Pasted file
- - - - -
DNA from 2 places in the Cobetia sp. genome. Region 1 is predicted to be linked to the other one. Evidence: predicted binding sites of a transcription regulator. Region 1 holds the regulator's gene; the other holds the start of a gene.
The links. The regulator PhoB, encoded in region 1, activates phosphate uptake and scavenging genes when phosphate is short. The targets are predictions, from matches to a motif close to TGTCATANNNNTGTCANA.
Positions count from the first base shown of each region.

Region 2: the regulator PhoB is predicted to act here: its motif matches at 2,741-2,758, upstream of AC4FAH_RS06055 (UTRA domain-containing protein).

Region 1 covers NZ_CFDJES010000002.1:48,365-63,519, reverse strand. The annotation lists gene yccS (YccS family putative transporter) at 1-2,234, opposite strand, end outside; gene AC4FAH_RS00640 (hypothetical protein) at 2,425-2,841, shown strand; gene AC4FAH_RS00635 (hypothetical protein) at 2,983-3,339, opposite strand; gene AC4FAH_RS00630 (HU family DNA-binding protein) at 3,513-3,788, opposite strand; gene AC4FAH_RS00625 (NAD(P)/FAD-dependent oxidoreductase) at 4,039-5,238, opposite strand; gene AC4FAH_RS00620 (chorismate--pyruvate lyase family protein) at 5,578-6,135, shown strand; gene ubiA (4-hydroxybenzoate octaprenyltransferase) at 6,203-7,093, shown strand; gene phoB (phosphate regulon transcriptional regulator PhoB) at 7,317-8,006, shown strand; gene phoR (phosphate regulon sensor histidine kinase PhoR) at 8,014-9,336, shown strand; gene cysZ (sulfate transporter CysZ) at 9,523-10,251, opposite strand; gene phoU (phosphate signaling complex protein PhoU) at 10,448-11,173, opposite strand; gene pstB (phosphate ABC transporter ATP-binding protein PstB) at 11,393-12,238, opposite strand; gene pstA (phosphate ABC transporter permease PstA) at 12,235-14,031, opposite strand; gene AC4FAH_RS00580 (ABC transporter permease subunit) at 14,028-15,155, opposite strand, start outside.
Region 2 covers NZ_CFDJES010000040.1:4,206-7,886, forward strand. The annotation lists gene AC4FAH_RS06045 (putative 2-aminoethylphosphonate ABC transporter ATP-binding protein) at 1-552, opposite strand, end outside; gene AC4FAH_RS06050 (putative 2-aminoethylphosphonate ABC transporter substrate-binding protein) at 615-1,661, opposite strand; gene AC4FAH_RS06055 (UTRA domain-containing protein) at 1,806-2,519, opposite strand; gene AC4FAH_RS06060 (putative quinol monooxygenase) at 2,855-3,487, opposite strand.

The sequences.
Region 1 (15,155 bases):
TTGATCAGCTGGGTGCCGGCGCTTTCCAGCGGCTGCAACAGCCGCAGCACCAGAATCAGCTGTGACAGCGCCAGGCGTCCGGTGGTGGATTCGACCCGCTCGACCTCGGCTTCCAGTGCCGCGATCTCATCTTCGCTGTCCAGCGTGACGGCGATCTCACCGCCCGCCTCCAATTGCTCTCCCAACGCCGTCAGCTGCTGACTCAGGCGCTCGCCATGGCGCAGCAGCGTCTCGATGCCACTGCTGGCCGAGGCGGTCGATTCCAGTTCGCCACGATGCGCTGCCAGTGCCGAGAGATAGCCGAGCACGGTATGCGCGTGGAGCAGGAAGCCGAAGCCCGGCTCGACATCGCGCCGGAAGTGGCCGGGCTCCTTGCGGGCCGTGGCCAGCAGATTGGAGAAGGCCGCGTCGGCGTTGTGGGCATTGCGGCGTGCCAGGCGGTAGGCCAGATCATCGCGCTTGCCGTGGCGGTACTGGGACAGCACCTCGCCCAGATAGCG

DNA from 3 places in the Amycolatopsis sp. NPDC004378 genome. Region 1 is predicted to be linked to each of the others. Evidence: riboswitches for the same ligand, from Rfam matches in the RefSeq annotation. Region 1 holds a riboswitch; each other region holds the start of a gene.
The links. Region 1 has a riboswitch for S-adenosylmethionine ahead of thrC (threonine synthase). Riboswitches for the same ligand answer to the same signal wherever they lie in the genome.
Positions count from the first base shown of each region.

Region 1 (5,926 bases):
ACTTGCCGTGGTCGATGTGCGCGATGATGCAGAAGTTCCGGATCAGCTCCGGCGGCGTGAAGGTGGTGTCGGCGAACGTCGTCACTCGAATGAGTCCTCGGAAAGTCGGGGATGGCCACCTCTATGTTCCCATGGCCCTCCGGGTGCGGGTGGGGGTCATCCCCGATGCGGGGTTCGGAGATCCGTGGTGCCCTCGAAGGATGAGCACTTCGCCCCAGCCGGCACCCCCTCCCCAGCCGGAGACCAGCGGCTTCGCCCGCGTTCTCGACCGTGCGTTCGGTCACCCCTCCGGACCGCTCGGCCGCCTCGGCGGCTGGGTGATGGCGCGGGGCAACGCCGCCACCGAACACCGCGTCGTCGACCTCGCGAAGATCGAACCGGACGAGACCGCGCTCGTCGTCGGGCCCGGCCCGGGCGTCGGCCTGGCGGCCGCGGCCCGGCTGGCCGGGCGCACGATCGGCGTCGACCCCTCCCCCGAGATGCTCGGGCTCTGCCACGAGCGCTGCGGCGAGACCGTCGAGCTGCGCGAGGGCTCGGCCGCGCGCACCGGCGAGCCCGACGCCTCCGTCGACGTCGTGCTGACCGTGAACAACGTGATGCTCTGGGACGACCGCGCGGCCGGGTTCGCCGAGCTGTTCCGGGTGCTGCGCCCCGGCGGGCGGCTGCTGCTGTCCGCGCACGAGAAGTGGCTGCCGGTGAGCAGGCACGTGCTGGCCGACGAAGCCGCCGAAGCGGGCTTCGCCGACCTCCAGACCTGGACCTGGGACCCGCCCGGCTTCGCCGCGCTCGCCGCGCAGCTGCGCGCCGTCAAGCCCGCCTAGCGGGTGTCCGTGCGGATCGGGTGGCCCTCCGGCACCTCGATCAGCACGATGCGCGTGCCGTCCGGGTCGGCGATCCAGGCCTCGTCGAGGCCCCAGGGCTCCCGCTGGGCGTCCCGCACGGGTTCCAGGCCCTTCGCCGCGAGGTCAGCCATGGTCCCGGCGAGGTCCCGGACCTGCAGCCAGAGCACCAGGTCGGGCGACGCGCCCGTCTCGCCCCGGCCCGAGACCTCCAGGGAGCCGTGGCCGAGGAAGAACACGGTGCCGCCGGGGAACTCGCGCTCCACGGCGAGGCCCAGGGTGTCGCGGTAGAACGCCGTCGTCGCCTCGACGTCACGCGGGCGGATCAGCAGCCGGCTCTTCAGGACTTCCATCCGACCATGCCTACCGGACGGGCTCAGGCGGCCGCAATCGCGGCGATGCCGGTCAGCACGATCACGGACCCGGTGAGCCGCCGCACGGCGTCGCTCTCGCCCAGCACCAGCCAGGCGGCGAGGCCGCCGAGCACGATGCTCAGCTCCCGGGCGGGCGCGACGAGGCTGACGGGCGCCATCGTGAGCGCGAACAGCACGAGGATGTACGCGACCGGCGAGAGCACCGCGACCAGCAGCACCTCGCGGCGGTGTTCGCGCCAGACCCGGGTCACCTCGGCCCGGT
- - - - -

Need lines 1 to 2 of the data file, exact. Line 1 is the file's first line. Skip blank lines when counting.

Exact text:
DNA from 2 places in the Cobetia sp. genome. Region 1 is predicted to be linked to the other one. Evidence: predicted binding sites of a transcription regulator. Region 1 holds the regulator's gene; the other holds the start of a gene.
The links. The regulator PhoB, encoded in region 1, activates phosphate uptake and scavenging genes when phosphate is short. The targets are predictions, from matches to a motif close to TGTCATANNNNTGTCANA.